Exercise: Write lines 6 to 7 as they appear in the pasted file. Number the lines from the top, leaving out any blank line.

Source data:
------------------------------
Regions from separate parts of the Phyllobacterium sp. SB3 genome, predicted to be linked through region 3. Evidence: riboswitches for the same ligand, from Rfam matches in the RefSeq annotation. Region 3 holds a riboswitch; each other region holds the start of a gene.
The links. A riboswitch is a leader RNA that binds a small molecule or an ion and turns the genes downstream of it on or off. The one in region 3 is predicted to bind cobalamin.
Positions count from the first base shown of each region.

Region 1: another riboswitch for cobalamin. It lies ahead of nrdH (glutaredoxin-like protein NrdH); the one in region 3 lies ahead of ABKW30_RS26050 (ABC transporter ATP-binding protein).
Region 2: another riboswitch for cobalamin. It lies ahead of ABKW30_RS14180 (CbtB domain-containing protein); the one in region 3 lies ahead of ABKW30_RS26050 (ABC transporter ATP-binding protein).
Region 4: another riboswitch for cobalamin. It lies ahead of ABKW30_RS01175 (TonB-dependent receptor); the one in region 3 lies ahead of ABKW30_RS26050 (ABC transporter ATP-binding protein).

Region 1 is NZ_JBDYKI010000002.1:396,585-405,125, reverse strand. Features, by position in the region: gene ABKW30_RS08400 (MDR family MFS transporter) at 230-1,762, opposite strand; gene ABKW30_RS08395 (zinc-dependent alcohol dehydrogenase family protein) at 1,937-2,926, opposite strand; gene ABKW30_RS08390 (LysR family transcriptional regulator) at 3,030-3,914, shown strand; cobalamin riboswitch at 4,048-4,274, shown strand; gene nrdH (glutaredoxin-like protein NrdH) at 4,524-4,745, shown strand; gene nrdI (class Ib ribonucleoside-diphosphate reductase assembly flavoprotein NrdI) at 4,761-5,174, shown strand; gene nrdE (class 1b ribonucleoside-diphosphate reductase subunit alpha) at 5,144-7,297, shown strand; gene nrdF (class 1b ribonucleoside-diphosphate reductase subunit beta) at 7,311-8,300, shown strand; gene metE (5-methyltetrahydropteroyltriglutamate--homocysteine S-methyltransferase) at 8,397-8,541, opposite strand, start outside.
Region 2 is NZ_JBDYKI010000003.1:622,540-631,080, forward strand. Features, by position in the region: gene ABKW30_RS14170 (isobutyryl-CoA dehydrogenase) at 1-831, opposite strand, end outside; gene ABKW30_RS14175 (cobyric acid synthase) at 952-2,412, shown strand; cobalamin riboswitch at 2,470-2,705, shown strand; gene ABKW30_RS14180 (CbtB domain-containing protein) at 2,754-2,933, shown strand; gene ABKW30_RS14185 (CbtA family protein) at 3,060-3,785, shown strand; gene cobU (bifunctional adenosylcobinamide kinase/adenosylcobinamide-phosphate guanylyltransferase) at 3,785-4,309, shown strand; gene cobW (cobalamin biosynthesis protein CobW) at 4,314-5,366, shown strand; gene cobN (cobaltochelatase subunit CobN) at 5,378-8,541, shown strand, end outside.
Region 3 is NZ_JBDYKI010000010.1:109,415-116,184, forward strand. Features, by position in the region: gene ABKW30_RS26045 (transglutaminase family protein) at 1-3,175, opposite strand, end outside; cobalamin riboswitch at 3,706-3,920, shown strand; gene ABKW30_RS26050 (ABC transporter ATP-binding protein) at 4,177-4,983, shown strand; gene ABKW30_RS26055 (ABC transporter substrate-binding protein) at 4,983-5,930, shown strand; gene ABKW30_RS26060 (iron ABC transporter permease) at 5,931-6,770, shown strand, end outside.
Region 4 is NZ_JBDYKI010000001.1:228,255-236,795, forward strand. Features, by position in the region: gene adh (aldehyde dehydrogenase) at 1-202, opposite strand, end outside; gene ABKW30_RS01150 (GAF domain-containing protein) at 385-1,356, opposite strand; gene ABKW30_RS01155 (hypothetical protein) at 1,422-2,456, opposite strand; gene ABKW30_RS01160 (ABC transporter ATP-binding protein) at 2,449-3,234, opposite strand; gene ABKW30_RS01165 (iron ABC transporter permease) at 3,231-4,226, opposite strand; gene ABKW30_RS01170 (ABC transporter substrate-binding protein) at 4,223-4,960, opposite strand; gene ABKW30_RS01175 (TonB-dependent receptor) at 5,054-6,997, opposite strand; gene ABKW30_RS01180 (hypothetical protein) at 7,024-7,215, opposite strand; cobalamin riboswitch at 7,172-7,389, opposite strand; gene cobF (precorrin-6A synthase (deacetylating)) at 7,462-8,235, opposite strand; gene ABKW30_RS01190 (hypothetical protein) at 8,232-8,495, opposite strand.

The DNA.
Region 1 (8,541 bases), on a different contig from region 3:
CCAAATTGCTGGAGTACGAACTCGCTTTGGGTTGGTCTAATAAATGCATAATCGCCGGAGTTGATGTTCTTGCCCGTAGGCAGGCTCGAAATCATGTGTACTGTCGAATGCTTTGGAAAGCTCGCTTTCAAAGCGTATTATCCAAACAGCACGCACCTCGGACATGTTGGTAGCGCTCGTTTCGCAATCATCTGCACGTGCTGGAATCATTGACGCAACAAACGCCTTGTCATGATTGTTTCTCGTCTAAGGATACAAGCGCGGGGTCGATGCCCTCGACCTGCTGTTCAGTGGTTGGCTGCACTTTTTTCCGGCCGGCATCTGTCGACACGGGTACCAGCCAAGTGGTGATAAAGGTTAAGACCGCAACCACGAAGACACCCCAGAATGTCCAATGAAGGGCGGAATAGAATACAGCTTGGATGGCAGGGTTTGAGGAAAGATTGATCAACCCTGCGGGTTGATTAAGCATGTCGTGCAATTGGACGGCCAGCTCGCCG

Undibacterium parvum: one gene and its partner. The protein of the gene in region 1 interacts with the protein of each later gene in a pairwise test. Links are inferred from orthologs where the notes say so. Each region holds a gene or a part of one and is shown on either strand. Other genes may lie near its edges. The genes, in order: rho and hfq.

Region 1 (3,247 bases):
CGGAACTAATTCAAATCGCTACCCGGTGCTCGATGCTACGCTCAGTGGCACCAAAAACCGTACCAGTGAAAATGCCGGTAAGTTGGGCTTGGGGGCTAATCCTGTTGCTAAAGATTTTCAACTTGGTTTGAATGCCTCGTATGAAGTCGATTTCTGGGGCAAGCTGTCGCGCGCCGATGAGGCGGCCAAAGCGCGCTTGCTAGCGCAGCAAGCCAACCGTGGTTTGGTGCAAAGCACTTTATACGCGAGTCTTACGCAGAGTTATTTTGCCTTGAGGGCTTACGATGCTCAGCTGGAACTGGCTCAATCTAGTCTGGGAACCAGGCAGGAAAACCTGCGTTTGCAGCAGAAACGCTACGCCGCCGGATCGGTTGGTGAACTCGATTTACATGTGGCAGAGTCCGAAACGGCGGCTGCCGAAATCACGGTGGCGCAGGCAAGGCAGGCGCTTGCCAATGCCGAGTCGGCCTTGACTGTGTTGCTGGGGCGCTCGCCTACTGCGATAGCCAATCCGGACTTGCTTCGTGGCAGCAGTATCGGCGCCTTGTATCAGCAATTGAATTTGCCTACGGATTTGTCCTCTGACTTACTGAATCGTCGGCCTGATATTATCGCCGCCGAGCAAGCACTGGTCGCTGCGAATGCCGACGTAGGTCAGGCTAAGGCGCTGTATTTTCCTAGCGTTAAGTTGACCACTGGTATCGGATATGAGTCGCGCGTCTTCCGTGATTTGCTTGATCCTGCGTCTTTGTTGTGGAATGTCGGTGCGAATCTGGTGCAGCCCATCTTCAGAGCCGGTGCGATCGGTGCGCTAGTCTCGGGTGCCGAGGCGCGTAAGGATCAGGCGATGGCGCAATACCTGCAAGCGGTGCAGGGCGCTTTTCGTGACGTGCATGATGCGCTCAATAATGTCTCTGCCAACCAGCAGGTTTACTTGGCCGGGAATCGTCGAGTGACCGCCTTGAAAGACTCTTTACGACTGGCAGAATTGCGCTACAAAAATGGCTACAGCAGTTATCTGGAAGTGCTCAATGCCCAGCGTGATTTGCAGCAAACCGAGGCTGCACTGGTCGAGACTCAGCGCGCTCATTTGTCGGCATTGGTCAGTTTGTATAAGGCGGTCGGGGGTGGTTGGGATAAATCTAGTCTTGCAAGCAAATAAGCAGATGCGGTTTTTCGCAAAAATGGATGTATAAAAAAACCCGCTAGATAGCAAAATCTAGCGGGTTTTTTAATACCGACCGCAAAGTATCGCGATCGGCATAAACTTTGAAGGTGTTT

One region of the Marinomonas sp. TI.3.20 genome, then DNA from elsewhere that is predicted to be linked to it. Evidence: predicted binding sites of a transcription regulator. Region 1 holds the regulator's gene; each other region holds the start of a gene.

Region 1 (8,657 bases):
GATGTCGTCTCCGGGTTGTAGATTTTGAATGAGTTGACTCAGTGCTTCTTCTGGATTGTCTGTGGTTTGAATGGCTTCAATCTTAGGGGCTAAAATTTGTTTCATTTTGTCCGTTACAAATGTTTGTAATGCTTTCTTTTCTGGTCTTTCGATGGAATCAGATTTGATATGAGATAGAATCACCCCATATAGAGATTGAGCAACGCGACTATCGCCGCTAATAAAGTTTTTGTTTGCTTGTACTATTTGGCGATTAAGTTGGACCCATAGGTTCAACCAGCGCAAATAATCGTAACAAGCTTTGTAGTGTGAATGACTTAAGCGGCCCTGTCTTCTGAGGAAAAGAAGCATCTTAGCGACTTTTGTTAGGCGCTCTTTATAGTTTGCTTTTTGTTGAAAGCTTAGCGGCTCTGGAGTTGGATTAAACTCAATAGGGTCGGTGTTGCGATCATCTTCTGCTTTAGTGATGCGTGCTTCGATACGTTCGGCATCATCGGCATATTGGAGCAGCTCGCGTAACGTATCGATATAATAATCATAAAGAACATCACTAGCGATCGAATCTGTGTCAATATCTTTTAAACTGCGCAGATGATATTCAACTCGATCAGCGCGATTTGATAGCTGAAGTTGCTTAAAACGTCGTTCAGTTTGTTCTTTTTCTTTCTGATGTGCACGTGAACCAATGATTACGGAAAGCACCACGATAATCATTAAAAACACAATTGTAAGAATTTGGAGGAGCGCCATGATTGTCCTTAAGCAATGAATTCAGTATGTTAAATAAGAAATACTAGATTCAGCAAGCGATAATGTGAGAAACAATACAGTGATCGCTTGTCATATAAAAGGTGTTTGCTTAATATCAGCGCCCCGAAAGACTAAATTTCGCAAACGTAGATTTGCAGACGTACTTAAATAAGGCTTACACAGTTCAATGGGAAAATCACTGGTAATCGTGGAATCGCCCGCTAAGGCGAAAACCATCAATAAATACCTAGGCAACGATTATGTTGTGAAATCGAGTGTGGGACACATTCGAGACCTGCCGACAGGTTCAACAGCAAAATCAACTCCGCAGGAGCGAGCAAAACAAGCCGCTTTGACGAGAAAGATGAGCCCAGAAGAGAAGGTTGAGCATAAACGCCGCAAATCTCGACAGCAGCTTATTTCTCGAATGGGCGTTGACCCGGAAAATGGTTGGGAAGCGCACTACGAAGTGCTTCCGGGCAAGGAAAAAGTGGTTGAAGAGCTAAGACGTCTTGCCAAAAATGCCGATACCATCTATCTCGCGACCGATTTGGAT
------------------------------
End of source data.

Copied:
Region 4: another riboswitch for cobalamin. It lies ahead of ABKW30_RS01175 (TonB-dependent receptor); the one in region 3 lies ahead of ABKW30_RS26050 (ABC transporter ATP-binding protein).

Region 1 is NZ_JBDYKI010000002.1:396,585-405,125, reverse strand. Features, by position in the region: gene ABKW30_RS08400 (MDR family MFS transporter) at 230-1,762, opposite strand; gene ABKW30_RS08395 (zinc-dependent alcohol dehydrogenase family protein) at 1,937-2,926, opposite strand; gene ABKW30_RS08390 (LysR family transcriptional regulator) at 3,030-3,914, shown strand; cobalamin riboswitch at 4,048-4,274, shown strand; gene nrdH (glutaredoxin-like protein NrdH) at 4,524-4,745, shown strand; gene nrdI (class Ib ribonucleoside-diphosphate reductase assembly flavoprotein NrdI) at 4,761-5,174, shown strand; gene nrdE (class 1b ribonucleoside-diphosphate reductase subunit alpha) at 5,144-7,297, shown strand; gene nrdF (class 1b ribonucleoside-diphosphate reductase subunit beta) at 7,311-8,300, shown strand; gene metE (5-methyltetrahydropteroyltriglutamate--homocysteine S-methyltransferase) at 8,397-8,541, opposite strand, start outside.